The passage to which the foregoing is a note is evidently an addition to 
the text. — Tk. 


single day ! Art thou not dishonoured in thus so cruelly- 
affronting her who is all beauty, sweetness, virtue, magna- 
nimity and kindness ? 

All this I wrote during those wars we had among us for 
ten years. To make an end, did I not speak elsewhere of 
this great queen in other discourses I would lengthen this 
still more and all I could, for on so excellent a subject the 
longest words are never wearisome ; but for a time I now 
postpone them. 

Live, princess, live in spite of Fortune ! Never can you 
be other than immortal upon earth and in heaven, whither 
your noble virtues bear you in their arms. If public voice and 
fame had not made common praise of your great merits, or if 
I were of those of noble speech, I would say further here ; 
for never did there come into the world a figure so celestial. 

This queen who should by good right order us 
By laws and edicts and above us reign, 
Till we behold a reign of pleasure under her, 
As in her father's days, a Star of France, 
Fortune hath hindered. Ha ! must rightful claim 
Be wrongly lost because of Fortune's spite ? 

Never did Nature make so fine a thing 
As this great unique princess of our France ! 
Yet Fortune chooses to undo her wholly. 
Behold how evil balances with good I 

In the sixteenth century there were three Marguerites: 
one, sister of Frangois I. and Queen of Navarre, celebrated 
for her intellect, her Tales in the style of Boccaccio, and her 
verses, which are less interesting ; another. Marguerite, niece 
of the preceding, sister of Henri II., who became Duchesse 
de Savoie, very witty, also a writer of verses, and, in her 
youth, the patroness of the new poets at Court ; and lastly, 
the third Marguerite, niece and great-niece of the first two, 



daughter of Henri II. and Catherine de' Medici, first wife of 
Henri IV., and sister of the last Valois. It is of her that 
I speak to-day as having left behind her most agreeable 
historical pages and opened in our literature that graceful 
series of women's Memoirs which henceforth never ceases, 
but is continued in later years and lively vein by Mesdames 
de La Fayette, de Caylus and others. All of these Memoirs 
are books made without intending it, and the better for that.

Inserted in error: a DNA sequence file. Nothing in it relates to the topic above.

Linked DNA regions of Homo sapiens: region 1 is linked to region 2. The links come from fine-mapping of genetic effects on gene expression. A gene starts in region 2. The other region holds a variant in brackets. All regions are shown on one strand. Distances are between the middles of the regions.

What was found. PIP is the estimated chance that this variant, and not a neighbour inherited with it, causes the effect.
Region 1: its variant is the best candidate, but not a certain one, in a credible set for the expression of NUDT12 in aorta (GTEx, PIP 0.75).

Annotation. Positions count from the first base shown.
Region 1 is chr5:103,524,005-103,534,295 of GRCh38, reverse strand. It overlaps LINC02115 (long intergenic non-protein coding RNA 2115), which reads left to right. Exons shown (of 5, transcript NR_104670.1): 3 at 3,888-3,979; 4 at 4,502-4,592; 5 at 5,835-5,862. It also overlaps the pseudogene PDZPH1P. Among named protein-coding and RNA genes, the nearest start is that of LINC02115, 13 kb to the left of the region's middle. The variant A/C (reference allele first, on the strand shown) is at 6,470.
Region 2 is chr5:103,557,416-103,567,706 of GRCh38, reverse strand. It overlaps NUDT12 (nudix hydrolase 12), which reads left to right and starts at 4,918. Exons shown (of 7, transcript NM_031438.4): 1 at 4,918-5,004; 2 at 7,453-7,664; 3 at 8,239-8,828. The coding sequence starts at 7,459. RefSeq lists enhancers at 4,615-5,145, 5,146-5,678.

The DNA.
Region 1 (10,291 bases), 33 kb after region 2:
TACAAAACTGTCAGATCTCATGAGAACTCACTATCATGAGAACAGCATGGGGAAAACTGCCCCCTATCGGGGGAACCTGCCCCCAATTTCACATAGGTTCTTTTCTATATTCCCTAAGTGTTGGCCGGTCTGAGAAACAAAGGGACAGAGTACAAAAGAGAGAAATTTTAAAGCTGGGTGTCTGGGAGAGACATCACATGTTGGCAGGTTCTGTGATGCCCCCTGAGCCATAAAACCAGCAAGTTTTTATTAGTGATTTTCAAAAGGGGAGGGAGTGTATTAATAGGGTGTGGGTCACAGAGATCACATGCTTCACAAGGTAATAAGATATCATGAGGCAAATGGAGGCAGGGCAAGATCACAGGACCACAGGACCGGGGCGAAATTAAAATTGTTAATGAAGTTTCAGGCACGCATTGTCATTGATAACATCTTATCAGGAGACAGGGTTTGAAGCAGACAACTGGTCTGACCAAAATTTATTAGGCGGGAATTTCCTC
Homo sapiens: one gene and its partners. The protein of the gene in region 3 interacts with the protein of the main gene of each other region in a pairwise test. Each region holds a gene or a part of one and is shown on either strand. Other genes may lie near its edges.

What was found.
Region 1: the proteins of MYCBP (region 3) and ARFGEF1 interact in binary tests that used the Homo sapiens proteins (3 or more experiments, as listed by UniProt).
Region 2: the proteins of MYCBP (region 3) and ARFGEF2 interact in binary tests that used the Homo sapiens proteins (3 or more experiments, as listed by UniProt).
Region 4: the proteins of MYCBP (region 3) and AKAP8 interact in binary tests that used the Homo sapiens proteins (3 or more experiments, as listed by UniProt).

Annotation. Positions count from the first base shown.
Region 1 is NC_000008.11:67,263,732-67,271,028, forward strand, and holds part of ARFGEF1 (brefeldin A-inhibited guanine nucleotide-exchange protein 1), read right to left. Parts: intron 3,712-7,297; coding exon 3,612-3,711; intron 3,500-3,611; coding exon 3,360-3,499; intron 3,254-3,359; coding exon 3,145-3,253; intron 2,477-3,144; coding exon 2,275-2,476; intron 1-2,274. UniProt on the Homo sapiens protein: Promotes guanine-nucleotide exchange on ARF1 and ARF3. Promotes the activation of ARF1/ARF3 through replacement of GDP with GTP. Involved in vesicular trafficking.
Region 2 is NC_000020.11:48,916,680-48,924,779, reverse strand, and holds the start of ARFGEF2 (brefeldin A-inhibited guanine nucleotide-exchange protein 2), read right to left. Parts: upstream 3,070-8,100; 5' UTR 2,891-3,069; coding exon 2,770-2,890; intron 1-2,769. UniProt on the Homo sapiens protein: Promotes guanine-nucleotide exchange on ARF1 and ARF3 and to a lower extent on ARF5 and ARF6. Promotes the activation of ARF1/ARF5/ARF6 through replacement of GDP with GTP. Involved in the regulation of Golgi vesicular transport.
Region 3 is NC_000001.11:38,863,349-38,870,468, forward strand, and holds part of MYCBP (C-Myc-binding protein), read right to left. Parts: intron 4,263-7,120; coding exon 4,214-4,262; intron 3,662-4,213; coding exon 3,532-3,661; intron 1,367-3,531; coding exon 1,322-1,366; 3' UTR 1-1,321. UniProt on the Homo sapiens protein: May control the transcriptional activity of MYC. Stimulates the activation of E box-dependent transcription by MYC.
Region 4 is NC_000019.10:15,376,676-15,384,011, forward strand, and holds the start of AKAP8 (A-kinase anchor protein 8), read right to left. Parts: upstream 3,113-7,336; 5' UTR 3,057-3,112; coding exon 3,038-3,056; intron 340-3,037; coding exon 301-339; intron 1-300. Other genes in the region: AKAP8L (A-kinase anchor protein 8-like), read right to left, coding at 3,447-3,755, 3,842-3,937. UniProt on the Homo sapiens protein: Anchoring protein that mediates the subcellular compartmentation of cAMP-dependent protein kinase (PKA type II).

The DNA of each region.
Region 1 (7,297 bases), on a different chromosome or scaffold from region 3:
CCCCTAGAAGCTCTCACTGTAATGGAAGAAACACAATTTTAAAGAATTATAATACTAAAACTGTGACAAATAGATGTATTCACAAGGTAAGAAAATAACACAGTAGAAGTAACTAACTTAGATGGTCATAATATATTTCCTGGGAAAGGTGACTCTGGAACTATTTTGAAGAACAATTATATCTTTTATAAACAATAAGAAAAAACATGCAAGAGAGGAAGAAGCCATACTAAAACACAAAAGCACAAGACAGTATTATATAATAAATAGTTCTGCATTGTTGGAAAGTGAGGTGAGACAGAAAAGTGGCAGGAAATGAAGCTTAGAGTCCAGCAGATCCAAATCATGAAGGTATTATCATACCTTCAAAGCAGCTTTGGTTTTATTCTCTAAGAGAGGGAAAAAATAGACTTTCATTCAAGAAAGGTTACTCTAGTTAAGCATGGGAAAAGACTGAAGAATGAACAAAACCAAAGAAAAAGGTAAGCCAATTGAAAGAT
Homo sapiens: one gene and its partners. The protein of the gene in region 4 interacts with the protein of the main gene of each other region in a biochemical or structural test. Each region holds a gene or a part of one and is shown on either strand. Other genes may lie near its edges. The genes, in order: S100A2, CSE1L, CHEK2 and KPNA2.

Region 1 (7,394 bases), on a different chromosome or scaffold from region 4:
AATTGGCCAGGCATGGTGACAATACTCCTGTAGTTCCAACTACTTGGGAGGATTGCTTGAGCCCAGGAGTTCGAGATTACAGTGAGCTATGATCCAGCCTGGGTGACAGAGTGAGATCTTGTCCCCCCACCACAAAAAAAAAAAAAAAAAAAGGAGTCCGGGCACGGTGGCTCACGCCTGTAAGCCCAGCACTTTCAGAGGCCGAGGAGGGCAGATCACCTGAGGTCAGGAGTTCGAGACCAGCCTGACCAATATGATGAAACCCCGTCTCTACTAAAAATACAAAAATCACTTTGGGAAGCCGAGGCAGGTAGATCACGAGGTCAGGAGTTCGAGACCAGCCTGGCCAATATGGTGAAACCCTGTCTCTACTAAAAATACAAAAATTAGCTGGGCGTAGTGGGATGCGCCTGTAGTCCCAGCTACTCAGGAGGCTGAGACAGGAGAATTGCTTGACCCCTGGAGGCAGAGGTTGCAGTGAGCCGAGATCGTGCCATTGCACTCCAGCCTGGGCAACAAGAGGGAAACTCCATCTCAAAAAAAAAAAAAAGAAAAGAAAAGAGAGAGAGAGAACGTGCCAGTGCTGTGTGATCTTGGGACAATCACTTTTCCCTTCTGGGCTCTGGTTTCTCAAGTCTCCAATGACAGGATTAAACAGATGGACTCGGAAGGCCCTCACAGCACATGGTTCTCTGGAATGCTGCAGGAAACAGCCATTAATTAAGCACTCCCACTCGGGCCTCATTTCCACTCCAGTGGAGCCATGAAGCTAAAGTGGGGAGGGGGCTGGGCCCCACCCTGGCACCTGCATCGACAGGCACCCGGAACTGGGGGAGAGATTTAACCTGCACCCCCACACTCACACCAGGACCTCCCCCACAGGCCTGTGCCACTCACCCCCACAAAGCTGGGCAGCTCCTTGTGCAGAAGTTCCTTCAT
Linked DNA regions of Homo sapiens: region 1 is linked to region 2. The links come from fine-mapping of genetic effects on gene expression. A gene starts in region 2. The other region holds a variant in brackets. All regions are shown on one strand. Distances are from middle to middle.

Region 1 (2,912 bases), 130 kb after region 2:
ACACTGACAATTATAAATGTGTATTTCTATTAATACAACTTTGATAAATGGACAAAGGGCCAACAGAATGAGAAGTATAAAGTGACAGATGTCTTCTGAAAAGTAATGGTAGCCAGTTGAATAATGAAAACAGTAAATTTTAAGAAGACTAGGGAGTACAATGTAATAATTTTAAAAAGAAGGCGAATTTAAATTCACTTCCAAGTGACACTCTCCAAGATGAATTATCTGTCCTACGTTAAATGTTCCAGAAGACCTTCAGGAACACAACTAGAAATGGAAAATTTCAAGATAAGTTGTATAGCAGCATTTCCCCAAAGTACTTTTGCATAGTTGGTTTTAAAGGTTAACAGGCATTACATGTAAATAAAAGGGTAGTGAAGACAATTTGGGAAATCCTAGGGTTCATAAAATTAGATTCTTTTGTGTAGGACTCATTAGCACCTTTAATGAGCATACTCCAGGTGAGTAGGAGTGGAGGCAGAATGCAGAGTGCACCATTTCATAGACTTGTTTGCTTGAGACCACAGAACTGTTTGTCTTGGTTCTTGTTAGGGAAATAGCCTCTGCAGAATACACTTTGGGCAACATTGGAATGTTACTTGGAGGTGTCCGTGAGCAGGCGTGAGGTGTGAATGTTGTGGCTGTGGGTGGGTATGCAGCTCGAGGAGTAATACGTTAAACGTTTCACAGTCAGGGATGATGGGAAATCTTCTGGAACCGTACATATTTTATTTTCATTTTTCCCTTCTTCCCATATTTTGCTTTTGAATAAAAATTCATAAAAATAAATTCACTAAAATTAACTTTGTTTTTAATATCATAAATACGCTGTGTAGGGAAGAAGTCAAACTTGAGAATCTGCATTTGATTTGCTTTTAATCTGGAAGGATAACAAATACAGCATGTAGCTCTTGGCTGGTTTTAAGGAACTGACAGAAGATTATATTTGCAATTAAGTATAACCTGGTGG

The following is the reason why Queen Marguerite took the 
idea of writing those in which she describes herself with so 
lightsome a pen. 

Brantome, who was making a gallery of illustrious French 
and foreign ladies, after bringing Marie Stuart into it, be- 
thought him of placing Marguerite beside her as another 
example of the injustice and cruelty of Fortune. Marguerite, 
at the period when Brantome indited his impulsive, enthu- 
siastic portrait of her, flinging upon his paper that eulogy 
which may truly be called delirious, was confined at the 
castle of Usson in Auvergne (1593), where she was not so 
much a prisoner as mistress. Prisoner at first, she soon 
seduced the man who held her so and took possession of 
the place, where she passed the period of the League troubles, 
and beyond it, in an impenetrable haven. The castle of Usson 
had been fortified by Louis XL, weU-versed in precautions, 
who wanted it as a sure place in which to lodge his prisoners. 
There Marguerite felt herself safe, not only from sudden 
attack, but also from the trial of a long siege and repeated 
assault. "Writing to her husband, Henri IV., in October, 
1594, she says to him, jokingly, that if he could see the 
fortress and the way in which she had protected herself 
within it he would see that God alone could reduce it, and 
she has good reason to believe that "this hermitage was 
built to be her ark of safety." 


The castle which she thus compares to ISToah's ark, and 
which some of her panegyrists, convinced that she who lived 
there was given to celestial contemplations, compare to 
Mount Tabor, was regarded as a Caprea and an abominable 
lair by enemies, who, from afar, plunged eyes of hatred into 
it. It is very certain, however, that Queen Marguerite lost 
nothing in that retreat of the delicate nicety of her mind, 
for it was there that she undertook to write her Memoirs 
in a few afternoons, in order to come to Brantome's assist- 
ance and correct him on certain points. We will follow 
her, using now and then some contemporary information, 
without relying too much upon either, but endeavouring to